• The first trim is important and is best done by a specialist barefoot trimmer who will also be able to give advice on other management issues, and insure a trouble free transition to barefoot. A standard farriers pasture trim is unlikely give the desired results, and farriers often habitually remove calloused sole, as they would to provide a flat surface for the shoe, this will make the horse footsore without shoes.
  • The trim should be non-invasive and only remove excess growth. The horse should be as comfortable, or more comfortable after the trim than he was in shoes (when first out of shoes he may be sensitive on stones of course). If the trimmer tells you that lameness or bleeding is part of the healing process don’t allow them to trim your horse.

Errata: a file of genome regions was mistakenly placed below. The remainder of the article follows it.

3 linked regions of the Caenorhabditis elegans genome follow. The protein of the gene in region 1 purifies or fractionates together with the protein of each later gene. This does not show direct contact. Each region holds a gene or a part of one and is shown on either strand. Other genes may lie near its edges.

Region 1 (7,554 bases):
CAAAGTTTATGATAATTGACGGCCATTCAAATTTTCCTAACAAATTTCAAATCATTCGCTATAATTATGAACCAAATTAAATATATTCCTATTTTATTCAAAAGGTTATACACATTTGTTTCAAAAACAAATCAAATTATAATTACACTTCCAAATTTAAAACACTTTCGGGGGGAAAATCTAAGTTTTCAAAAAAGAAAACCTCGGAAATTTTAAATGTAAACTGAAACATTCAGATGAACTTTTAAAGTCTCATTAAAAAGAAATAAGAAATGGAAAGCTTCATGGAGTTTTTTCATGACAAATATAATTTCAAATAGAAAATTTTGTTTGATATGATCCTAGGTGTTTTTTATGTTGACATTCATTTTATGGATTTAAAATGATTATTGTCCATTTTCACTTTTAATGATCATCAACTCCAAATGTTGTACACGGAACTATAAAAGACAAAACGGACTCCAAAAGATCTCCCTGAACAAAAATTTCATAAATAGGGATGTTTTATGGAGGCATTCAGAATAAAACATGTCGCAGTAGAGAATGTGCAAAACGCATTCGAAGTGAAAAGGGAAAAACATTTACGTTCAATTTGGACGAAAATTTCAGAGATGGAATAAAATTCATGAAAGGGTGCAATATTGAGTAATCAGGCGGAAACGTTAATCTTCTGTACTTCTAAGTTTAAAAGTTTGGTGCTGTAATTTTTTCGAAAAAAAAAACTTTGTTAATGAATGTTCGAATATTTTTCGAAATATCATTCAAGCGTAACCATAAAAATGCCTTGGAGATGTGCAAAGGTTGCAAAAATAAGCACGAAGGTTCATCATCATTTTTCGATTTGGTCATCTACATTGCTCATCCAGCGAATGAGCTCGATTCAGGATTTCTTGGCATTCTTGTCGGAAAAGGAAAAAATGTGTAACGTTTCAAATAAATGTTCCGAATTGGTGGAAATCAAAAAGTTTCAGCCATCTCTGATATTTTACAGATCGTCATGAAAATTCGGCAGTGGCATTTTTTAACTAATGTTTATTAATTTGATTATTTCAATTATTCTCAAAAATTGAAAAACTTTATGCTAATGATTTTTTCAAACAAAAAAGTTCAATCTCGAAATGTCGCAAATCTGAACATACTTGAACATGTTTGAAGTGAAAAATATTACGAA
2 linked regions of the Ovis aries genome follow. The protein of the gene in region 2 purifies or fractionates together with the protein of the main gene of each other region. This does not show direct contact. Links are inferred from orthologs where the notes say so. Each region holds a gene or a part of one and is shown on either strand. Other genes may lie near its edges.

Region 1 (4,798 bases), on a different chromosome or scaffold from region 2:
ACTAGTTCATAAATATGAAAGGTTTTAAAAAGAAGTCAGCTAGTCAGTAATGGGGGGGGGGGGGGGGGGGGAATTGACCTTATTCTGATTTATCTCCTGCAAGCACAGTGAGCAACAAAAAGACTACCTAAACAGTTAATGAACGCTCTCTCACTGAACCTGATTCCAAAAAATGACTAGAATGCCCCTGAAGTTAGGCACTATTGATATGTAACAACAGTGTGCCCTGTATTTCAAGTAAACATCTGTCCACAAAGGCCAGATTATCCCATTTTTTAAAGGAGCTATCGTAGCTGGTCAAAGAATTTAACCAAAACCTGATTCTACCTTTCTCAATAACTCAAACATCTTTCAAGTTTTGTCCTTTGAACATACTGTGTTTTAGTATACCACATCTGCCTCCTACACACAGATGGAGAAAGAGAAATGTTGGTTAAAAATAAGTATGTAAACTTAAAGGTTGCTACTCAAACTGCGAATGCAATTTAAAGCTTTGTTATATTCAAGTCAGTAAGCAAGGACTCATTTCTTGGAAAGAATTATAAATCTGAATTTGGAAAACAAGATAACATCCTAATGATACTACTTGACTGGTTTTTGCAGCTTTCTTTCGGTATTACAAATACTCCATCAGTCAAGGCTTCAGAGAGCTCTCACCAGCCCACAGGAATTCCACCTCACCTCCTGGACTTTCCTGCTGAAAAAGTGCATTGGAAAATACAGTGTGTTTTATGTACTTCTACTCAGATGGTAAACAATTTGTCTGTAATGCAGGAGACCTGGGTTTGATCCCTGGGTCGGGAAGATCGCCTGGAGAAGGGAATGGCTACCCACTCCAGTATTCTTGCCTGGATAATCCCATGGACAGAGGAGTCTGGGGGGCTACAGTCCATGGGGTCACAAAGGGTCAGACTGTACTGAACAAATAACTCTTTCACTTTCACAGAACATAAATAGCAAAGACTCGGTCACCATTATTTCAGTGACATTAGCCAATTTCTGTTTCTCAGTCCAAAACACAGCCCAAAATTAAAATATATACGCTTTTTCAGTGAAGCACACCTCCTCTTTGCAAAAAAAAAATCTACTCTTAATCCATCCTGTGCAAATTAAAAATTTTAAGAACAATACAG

• Your horse will need frequent trims at 4-8 week intervals depending on the health of the hoof and the amount of exercise he gets. If the hoof gets overgrown it will begin to deform. If you are used to calling the farrier when your horses’ feet look bad, then be prepared for more frequent visits and the extra cost this entails.

DIET.

  • This is a crucial element of successful barefoot riding, and is the main reason for failure.
  • Make the necessary changes to the horses diet at least a month before shoe removal to reduce tenderness.